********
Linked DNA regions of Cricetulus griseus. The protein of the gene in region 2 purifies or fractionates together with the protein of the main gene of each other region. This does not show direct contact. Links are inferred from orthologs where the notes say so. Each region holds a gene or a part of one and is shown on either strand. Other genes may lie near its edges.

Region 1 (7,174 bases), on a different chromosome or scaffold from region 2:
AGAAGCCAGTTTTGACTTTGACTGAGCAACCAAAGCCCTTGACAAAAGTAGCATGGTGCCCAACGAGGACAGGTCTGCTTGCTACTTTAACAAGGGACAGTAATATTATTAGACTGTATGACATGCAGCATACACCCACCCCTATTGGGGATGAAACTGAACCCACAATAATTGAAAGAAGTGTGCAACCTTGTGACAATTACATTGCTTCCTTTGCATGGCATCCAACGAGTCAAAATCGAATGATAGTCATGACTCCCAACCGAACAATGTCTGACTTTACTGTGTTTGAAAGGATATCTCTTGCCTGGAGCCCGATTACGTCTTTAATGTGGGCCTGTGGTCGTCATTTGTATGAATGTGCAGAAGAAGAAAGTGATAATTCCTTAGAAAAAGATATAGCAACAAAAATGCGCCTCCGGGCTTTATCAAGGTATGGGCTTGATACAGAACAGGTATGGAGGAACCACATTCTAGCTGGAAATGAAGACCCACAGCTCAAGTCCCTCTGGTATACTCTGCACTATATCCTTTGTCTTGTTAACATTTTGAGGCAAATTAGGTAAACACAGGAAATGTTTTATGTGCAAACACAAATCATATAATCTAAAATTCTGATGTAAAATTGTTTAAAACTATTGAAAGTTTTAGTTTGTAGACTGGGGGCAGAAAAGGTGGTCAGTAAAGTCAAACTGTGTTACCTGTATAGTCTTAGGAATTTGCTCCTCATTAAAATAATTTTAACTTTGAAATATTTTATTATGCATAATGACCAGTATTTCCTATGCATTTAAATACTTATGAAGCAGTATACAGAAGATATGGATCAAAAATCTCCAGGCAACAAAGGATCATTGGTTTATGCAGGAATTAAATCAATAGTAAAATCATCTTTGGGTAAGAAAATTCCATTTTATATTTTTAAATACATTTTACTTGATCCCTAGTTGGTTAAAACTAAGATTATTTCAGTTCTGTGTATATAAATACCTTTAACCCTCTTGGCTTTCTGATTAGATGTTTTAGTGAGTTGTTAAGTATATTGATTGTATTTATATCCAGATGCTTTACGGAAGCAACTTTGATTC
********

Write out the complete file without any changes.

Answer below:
Linked DNA regions of Cricetulus griseus. The protein of the gene in region 2 purifies or fractionates together with the protein of the main gene of each other region. This does not show direct contact. Links are inferred from orthologs where the notes say so. Each region holds a gene or a part of one and is shown on either strand. Other genes may lie near its edges.

Region 1 (7,174 bases), on a different chromosome or scaffold from region 2:
AGAAGCCAGTTTTGACTTTGACTGAGCAACCAAAGCCCTTGACAAAAGTAGCATGGTGCCCAACGAGGACAGGTCTGCTTGCTACTTTAACAAGGGACAGTAATATTATTAGACTGTATGACATGCAGCATACACCCACCCCTATTGGGGATGAAACTGAACCCACAATAATTGAAAGAAGTGTGCAACCTTGTGACAATTACATTGCTTCCTTTGCATGGCATCCAACGAGTCAAAATCGAATGATAGTCATGACTCCCAACCGAACAATGTCTGACTTTACTGTGTTTGAAAGGATATCTCTTGCCTGGAGCCCGATTACGTCTTTAATGTGGGCCTGTGGTCGTCATTTGTATGAATGTGCAGAAGAAGAAAGTGATAATTCCTTAGAAAAAGATATAGCAACAAAAATGCGCCTCCGGGCTTTATCAAGGTATGGGCTTGATACAGAACAGGTATGGAGGAACCACATTCTAGCTGGAAATGAAGACCCACAGCTCAAGTCCCTCTGGTATACTCTGCACTATATCCTTTGTCTTGTTAACATTTTGAGGCAAATTAGGTAAACACAGGAAATGTTTTATGTGCAAACACAAATCATATAATCTAAAATTCTGATGTAAAATTGTTTAAAACTATTGAAAGTTTTAGTTTGTAGACTGGGGGCAGAAAAGGTGGTCAGTAAAGTCAAACTGTGTTACCTGTATAGTCTTAGGAATTTGCTCCTCATTAAAATAATTTTAACTTTGAAATATTTTATTATGCATAATGACCAGTATTTCCTATGCATTTAAATACTTATGAAGCAGTATACAGAAGATATGGATCAAAAATCTCCAGGCAACAAAGGATCATTGGTTTATGCAGGAATTAAATCAATAGTAAAATCATCTTTGGGTAAGAAAATTCCATTTTATATTTTTAAATACATTTTACTTGATCCCTAGTTGGTTAAAACTAAGATTATTTCAGTTCTGTGTATATAAATACCTTTAACCCTCTTGGCTTTCTGATTAGATGTTTTAGTGAGTTGTTAAGTATATTGATTGTATTTATATCCAGATGCTTTACGGAAGCAACTTTGATTC